In 1960, Japanese socialist leader Inejiro Asanuma was assassinated by radical right-wing activist Otoya Yamaguchi with a samurai sword during a televised debate.
On Oct. 12, 1960, in Tokyo, a leading politician was murdered on stage during a debate by a teenager with a samurai sword. Over 1,000 people watched on in horror from the audience, and thousands more watched from their television sets at home.
The public execution came at a tense time in Japan. The country became deeply divided politically as it struggled to define itself after its defeat in World War II, and a looming election for the House of Representatives only emphasized this inner turmoil.
The politician who was stabbed was Inejiro Asanuma, the leader of Japan’s Socialist Party, whose support for the Chinese Communist Party and criticism of the U.S were considered extremely controversial ideas. His position was made even more delicate by the fact that he allegedly had once opposed everything he now stood for.
Perhaps that’s how he came to meet this grisly end.
Inejiro Asanuma Enters Politics On The Right
Inejiro Asanuma was born in Tokyo in 1898 and was raised by his father as his mother had died in childbirth. He was then orphaned several years later when his father died of cancer.
It was a difficult beginning, but those who knew Asanuma said he never slowed down. He was loud and determined, but beneath a forceful exterior, he was gentle — a combination of traits that made him popular when he turned his full attention to politics in his 30s.
According to Famous Assassinations in World History by Michael Newton, Asanuma didn’t start out a socialist; in fact, he started about as far away on the political spectrum as it was possible to be. He became a member of what the Japanese call uyoku dantai: ultranationalist, pro-military, far-right factions.
Though political convictions vary from group to group, most uyoku dantai are united by their reverence for traditional Japanese values and their staunch opposition to Marxism and communism.
In 1936, Asanuma was elected to the Lower House of the country’s legislative body known as the National Diet, where he represented right-wing interests for six years.
Like most members of uyoku dantai, Asanuma supported the military regime of Hideki Tojo, the 27th prime minister of Japan and general of the Imperial Japanese Army during World War II. Tojo is primarily known for having ordered the 1941 bombing of Pearl Harbor, provoking the U.S. into entering World War II.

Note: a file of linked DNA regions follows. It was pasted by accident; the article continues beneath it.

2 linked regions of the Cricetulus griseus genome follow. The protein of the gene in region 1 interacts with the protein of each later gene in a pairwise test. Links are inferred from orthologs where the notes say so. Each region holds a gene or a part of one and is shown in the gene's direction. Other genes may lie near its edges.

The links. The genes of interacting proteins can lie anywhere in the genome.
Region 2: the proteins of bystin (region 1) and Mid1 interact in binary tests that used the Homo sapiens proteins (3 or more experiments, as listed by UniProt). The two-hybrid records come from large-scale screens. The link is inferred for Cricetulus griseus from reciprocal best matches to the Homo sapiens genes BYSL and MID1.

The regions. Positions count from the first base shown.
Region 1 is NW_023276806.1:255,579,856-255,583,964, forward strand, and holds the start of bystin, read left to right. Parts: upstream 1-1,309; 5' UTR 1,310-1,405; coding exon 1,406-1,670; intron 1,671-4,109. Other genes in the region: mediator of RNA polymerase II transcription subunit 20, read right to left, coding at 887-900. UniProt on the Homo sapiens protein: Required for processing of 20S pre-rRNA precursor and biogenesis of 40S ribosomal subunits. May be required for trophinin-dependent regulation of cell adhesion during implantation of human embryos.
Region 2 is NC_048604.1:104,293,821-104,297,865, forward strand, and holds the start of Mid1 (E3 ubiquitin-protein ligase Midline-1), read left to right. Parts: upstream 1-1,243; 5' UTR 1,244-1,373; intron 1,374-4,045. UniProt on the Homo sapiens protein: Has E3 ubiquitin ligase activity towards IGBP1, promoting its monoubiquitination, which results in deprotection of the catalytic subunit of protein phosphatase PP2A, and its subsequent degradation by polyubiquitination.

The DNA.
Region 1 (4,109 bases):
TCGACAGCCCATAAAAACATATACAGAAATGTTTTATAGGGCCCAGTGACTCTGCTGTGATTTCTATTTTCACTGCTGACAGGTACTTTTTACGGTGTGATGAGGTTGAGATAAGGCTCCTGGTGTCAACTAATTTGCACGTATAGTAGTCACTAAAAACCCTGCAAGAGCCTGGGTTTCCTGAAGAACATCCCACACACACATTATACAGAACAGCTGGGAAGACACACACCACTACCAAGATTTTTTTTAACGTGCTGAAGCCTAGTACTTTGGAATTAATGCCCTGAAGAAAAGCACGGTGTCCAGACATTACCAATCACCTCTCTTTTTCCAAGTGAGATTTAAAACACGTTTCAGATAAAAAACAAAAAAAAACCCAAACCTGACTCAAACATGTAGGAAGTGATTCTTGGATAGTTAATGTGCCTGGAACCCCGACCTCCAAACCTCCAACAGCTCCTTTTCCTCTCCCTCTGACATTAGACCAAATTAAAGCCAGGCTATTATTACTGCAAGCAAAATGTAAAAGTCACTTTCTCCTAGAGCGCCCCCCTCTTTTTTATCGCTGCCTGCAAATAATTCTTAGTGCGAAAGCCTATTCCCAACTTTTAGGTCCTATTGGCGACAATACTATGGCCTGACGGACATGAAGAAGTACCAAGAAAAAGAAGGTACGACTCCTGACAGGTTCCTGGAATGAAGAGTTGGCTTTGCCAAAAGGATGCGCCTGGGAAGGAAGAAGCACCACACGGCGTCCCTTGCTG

But in 1942, he began to have doubts. Disillusioned by Japan’s military defeat in the war, he questioned his support for his nation’s military aggression.
When it came time to fight once more for reelection, he chose instead to withdraw his candidacy for the National Diet.
The Assassination Of Inejiro Asanuma
By the time of Japan’s defeat in 1945, Asanuma was ready to reenter politics — but this time from a new angle. He ran as a socialist.
It was a dramatic pivot from the far right to the far left. Asanuma served as Japan’s Socialist Party chief secretary for 11 years, but when the party split into factions, he joined its right-wing element and served as mediator among members of the formerly united party.
In 1959, he visited China and referred to the United States as “the shared enemy of China and Japan.” He then disembarked from the plane home wearing a suit styled after Chairman Mao Zedong — a bold fashion choice at a time when Mao’s People’s Republic of China was not recognized as legitimate in Japan.
So when Asanuma assumed the lectern in Hibiya Hall in front of 1,000 people on Oct. 12, 1960, it was assumed that some of the crowd would have strong feelings on his candidacy.
Spectators were still shocked, though, when 17-year-old Otoya Yamaguchi rushed onto the stage with a traditional samurai sword and plunged it into the left side of the 61-year-old’s ribs.